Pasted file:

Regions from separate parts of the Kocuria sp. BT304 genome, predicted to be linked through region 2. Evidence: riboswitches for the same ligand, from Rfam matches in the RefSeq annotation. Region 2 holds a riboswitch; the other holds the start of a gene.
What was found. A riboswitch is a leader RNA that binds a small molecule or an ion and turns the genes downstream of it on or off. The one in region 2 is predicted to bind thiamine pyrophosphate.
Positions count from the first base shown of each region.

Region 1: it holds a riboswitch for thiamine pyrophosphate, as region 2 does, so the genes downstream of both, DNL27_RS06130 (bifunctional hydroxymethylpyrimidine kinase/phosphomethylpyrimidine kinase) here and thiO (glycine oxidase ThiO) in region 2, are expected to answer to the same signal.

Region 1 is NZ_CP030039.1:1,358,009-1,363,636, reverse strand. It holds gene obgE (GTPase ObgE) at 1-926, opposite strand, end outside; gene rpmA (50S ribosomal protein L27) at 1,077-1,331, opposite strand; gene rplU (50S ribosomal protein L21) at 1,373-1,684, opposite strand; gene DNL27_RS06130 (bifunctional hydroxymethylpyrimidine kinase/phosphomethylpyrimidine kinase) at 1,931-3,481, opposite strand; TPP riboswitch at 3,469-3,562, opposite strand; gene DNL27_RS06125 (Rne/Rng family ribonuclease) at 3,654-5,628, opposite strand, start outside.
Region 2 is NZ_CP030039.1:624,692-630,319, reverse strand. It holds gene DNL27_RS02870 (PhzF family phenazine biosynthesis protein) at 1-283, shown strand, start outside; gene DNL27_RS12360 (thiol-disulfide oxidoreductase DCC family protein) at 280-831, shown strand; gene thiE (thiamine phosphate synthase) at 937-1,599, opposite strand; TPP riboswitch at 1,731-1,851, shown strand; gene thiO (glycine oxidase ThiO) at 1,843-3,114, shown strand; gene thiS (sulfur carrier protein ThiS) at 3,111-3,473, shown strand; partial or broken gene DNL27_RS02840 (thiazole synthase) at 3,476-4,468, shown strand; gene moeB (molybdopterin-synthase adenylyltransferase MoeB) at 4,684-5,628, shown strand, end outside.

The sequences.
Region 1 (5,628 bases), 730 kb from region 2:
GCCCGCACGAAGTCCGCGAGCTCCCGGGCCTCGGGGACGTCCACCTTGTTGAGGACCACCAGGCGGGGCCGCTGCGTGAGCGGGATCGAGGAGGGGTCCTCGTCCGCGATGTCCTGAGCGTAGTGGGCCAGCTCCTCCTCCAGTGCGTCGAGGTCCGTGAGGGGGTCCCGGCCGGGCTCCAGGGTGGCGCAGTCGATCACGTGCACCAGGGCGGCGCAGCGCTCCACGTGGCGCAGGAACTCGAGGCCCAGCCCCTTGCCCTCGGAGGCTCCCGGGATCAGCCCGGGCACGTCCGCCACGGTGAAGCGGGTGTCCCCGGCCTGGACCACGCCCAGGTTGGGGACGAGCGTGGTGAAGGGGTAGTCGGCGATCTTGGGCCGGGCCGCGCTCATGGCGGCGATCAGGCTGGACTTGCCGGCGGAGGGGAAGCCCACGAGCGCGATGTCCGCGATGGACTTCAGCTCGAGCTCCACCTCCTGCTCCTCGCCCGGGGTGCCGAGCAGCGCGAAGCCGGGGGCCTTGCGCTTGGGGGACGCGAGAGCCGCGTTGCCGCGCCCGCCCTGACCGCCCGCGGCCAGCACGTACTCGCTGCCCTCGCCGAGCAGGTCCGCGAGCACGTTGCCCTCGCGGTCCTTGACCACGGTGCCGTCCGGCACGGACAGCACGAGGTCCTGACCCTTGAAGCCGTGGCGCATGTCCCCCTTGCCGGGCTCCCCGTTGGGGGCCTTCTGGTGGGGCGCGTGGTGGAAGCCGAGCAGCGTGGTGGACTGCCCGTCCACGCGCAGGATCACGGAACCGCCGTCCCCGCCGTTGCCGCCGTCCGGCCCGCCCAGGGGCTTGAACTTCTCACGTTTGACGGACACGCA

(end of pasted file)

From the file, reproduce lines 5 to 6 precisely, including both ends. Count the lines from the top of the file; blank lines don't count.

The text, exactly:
Region 1 is NZ_CP030039.1:1,358,009-1,363,636, reverse strand. It holds gene obgE (GTPase ObgE) at 1-926, opposite strand, end outside; gene rpmA (50S ribosomal protein L27) at 1,077-1,331, opposite strand; gene rplU (50S ribosomal protein L21) at 1,373-1,684, opposite strand; gene DNL27_RS06130 (bifunctional hydroxymethylpyrimidine kinase/phosphomethylpyrimidine kinase) at 1,931-3,481, opposite strand; TPP riboswitch at 3,469-3,562, opposite strand; gene DNL27_RS06125 (Rne/Rng family ribonuclease) at 3,654-5,628, opposite strand, start outside.
Region 2 is NZ_CP030039.1:624,692-630,319, reverse strand. It holds gene DNL27_RS02870 (PhzF family phenazine biosynthesis protein) at 1-283, shown strand, start outside; gene DNL27_RS12360 (thiol-disulfide oxidoreductase DCC family protein) at 280-831, shown strand; gene thiE (thiamine phosphate synthase) at 937-1,599, opposite strand; TPP riboswitch at 1,731-1,851, shown strand; gene thiO (glycine oxidase ThiO) at 1,843-3,114, shown strand; gene thiS (sulfur carrier protein ThiS) at 3,111-3,473, shown strand; partial or broken gene DNL27_RS02840 (thiazole synthase) at 3,476-4,468, shown strand; gene moeB (molybdopterin-synthase adenylyltransferase MoeB) at 4,684-5,628, shown strand, end outside.